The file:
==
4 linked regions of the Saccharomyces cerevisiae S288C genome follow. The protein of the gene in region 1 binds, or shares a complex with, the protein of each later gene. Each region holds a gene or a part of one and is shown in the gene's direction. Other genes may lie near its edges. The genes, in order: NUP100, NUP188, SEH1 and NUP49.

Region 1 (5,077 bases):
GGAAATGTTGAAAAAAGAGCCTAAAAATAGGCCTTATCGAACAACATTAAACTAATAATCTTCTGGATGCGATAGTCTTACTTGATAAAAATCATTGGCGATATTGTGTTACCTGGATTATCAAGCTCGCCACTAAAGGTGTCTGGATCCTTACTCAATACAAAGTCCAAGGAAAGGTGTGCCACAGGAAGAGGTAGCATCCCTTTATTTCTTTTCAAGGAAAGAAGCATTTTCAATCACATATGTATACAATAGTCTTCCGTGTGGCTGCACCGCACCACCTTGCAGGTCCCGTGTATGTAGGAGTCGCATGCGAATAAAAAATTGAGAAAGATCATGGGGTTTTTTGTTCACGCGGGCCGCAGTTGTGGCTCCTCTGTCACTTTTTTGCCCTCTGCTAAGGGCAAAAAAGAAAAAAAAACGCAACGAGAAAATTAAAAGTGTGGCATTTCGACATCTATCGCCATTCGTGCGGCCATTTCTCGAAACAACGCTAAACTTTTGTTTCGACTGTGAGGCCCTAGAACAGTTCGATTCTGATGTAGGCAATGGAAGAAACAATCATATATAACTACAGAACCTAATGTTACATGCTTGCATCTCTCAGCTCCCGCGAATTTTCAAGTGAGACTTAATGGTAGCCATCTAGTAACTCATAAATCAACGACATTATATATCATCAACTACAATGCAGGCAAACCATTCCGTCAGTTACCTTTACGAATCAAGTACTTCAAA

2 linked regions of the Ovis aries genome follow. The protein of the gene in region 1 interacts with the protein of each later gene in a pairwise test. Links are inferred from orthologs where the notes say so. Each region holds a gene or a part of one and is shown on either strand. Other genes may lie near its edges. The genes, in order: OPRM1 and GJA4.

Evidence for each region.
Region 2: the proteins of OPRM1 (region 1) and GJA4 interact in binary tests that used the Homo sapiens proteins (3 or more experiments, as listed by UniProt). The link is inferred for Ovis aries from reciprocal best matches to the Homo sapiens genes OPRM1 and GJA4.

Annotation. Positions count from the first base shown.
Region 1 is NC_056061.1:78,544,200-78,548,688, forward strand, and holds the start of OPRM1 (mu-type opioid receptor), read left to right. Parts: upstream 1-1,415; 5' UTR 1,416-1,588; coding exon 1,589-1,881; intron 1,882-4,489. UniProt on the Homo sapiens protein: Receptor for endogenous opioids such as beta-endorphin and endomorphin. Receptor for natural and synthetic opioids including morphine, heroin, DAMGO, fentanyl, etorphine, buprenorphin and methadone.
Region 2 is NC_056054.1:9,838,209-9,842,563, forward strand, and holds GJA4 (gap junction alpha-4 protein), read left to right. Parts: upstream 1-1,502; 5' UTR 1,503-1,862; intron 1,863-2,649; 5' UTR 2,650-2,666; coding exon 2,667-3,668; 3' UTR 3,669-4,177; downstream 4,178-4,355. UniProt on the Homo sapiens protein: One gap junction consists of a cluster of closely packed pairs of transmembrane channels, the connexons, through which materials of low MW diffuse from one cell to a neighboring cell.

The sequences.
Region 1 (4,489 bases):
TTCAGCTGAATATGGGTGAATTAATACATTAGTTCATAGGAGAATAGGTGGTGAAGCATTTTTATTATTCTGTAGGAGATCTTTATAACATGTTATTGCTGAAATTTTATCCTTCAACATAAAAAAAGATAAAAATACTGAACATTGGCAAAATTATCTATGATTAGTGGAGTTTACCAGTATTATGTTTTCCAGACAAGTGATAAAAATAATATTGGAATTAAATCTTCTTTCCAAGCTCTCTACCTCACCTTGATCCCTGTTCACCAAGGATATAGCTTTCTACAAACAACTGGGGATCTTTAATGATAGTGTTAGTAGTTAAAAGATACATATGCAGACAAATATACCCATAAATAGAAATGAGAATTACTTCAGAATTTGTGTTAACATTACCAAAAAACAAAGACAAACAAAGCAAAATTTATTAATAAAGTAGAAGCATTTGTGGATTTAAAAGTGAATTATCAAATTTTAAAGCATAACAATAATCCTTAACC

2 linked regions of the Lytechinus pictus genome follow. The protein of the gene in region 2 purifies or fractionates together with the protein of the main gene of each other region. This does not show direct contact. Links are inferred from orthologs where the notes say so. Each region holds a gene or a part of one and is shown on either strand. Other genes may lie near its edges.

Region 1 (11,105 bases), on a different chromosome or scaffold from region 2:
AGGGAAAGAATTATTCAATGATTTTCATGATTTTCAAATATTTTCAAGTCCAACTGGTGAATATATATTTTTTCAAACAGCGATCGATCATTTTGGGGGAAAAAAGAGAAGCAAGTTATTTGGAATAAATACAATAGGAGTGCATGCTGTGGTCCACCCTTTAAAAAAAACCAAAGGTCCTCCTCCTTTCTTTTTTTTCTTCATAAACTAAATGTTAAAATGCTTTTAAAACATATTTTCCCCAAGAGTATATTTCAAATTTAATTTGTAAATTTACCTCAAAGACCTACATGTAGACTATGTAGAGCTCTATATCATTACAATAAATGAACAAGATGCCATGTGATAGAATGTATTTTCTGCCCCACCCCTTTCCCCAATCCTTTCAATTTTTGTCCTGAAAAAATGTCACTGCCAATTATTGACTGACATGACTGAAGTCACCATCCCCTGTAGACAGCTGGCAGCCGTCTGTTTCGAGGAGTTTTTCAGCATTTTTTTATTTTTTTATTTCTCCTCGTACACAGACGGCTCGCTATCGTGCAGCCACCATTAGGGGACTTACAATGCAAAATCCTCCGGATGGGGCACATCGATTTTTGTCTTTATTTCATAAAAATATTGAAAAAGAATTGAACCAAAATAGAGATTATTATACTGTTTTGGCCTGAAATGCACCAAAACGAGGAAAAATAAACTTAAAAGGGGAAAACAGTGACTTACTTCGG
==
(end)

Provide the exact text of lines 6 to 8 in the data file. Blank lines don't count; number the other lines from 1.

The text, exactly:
Region 2: the proteins of OPRM1 (region 1) and GJA4 interact in binary tests that used the Homo sapiens proteins (3 or more experiments, as listed by UniProt). The link is inferred for Ovis aries from reciprocal best matches to the Homo sapiens genes OPRM1 and GJA4.

Annotation. Positions count from the first base shown.
Region 1 is NC_056061.1:78,544,200-78,548,688, forward strand, and holds the start of OPRM1 (mu-type opioid receptor), read left to right. Parts: upstream 1-1,415; 5' UTR 1,416-1,588; coding exon 1,589-1,881; intron 1,882-4,489. UniProt on the Homo sapiens protein: Receptor for endogenous opioids such as beta-endorphin and endomorphin. Receptor for natural and synthetic opioids including morphine, heroin, DAMGO, fentanyl, etorphine, buprenorphin and methadone.